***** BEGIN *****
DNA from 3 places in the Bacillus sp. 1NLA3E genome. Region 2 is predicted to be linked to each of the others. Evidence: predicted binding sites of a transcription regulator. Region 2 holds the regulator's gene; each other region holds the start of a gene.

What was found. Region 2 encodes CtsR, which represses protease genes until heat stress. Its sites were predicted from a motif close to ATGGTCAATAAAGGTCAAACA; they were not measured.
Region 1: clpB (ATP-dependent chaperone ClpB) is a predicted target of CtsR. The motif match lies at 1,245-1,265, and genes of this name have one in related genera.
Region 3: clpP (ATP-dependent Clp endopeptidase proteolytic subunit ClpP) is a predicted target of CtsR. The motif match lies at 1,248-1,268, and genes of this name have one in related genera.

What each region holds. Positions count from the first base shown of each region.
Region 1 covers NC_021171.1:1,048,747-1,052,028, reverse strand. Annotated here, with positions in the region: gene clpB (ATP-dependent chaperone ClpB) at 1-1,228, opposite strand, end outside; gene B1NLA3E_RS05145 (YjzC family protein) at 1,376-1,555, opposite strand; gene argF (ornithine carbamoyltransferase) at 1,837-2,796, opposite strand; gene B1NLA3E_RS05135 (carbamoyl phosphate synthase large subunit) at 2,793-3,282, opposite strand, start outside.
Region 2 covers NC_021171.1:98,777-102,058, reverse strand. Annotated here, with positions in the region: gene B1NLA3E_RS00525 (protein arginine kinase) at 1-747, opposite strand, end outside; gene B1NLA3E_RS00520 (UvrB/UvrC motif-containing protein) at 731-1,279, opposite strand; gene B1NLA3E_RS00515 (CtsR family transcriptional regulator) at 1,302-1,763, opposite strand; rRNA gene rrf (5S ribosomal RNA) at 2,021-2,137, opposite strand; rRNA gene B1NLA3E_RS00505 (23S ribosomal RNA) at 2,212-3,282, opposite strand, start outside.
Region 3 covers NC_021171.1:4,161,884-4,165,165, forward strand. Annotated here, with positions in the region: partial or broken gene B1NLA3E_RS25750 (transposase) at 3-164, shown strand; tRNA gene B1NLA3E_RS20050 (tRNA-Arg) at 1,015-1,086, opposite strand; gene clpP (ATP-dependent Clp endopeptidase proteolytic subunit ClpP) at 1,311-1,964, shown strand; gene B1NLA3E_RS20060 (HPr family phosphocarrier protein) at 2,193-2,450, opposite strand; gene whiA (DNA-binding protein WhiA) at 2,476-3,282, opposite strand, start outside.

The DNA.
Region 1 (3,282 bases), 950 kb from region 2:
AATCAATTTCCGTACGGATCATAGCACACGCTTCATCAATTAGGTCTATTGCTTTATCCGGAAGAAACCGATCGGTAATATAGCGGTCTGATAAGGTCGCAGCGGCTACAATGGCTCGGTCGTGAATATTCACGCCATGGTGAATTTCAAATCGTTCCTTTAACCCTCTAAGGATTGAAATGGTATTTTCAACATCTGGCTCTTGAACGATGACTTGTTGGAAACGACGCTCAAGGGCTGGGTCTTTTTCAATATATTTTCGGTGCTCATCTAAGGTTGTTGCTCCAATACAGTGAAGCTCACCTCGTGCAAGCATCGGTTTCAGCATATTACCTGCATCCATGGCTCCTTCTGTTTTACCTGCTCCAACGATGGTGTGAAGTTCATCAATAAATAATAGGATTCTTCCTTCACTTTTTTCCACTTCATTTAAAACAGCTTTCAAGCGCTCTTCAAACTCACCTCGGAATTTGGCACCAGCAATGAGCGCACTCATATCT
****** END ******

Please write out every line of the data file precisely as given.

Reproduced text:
DNA from 3 places in the Bacillus sp. 1NLA3E genome. Region 2 is predicted to be linked to each of the others. Evidence: predicted binding sites of a transcription regulator. Region 2 holds the regulator's gene; each other region holds the start of a gene.

What was found. Region 2 encodes CtsR, which represses protease genes until heat stress. Its sites were predicted from a motif close to ATGGTCAATAAAGGTCAAACA; they were not measured.
Region 1: clpB (ATP-dependent chaperone ClpB) is a predicted target of CtsR. The motif match lies at 1,245-1,265, and genes of this name have one in related genera.
Region 3: clpP (ATP-dependent Clp endopeptidase proteolytic subunit ClpP) is a predicted target of CtsR. The motif match lies at 1,248-1,268, and genes of this name have one in related genera.

What each region holds. Positions count from the first base shown of each region.
Region 1 covers NC_021171.1:1,048,747-1,052,028, reverse strand. Annotated here, with positions in the region: gene clpB (ATP-dependent chaperone ClpB) at 1-1,228, opposite strand, end outside; gene B1NLA3E_RS05145 (YjzC family protein) at 1,376-1,555, opposite strand; gene argF (ornithine carbamoyltransferase) at 1,837-2,796, opposite strand; gene B1NLA3E_RS05135 (carbamoyl phosphate synthase large subunit) at 2,793-3,282, opposite strand, start outside.
Region 2 covers NC_021171.1:98,777-102,058, reverse strand. Annotated here, with positions in the region: gene B1NLA3E_RS00525 (protein arginine kinase) at 1-747, opposite strand, end outside; gene B1NLA3E_RS00520 (UvrB/UvrC motif-containing protein) at 731-1,279, opposite strand; gene B1NLA3E_RS00515 (CtsR family transcriptional regulator) at 1,302-1,763, opposite strand; rRNA gene rrf (5S ribosomal RNA) at 2,021-2,137, opposite strand; rRNA gene B1NLA3E_RS00505 (23S ribosomal RNA) at 2,212-3,282, opposite strand, start outside.
Region 3 covers NC_021171.1:4,161,884-4,165,165, forward strand. Annotated here, with positions in the region: partial or broken gene B1NLA3E_RS25750 (transposase) at 3-164, shown strand; tRNA gene B1NLA3E_RS20050 (tRNA-Arg) at 1,015-1,086, opposite strand; gene clpP (ATP-dependent Clp endopeptidase proteolytic subunit ClpP) at 1,311-1,964, shown strand; gene B1NLA3E_RS20060 (HPr family phosphocarrier protein) at 2,193-2,450, opposite strand; gene whiA (DNA-binding protein WhiA) at 2,476-3,282, opposite strand, start outside.

The DNA.
Region 1 (3,282 bases), 950 kb from region 2:
AATCAATTTCCGTACGGATCATAGCACACGCTTCATCAATTAGGTCTATTGCTTTATCCGGAAGAAACCGATCGGTAATATAGCGGTCTGATAAGGTCGCAGCGGCTACAATGGCTCGGTCGTGAATATTCACGCCATGGTGAATTTCAAATCGTTCCTTTAACCCTCTAAGGATTGAAATGGTATTTTCAACATCTGGCTCTTGAACGATGACTTGTTGGAAACGACGCTCAAGGGCTGGGTCTTTTTCAATATATTTTCGGTGCTCATCTAAGGTTGTTGCTCCAATACAGTGAAGCTCACCTCGTGCAAGCATCGGTTTCAGCATATTACCTGCATCCATGGCTCCTTCTGTTTTACCTGCTCCAACGATGGTGTGAAGTTCATCAATAAATAATAGGATTCTTCCTTCACTTTTTTCCACTTCATTTAAAACAGCTTTCAAGCGCTCTTCAAACTCACCTCGGAATTTGGCACCAGCAATGAGCGCACTCATATCT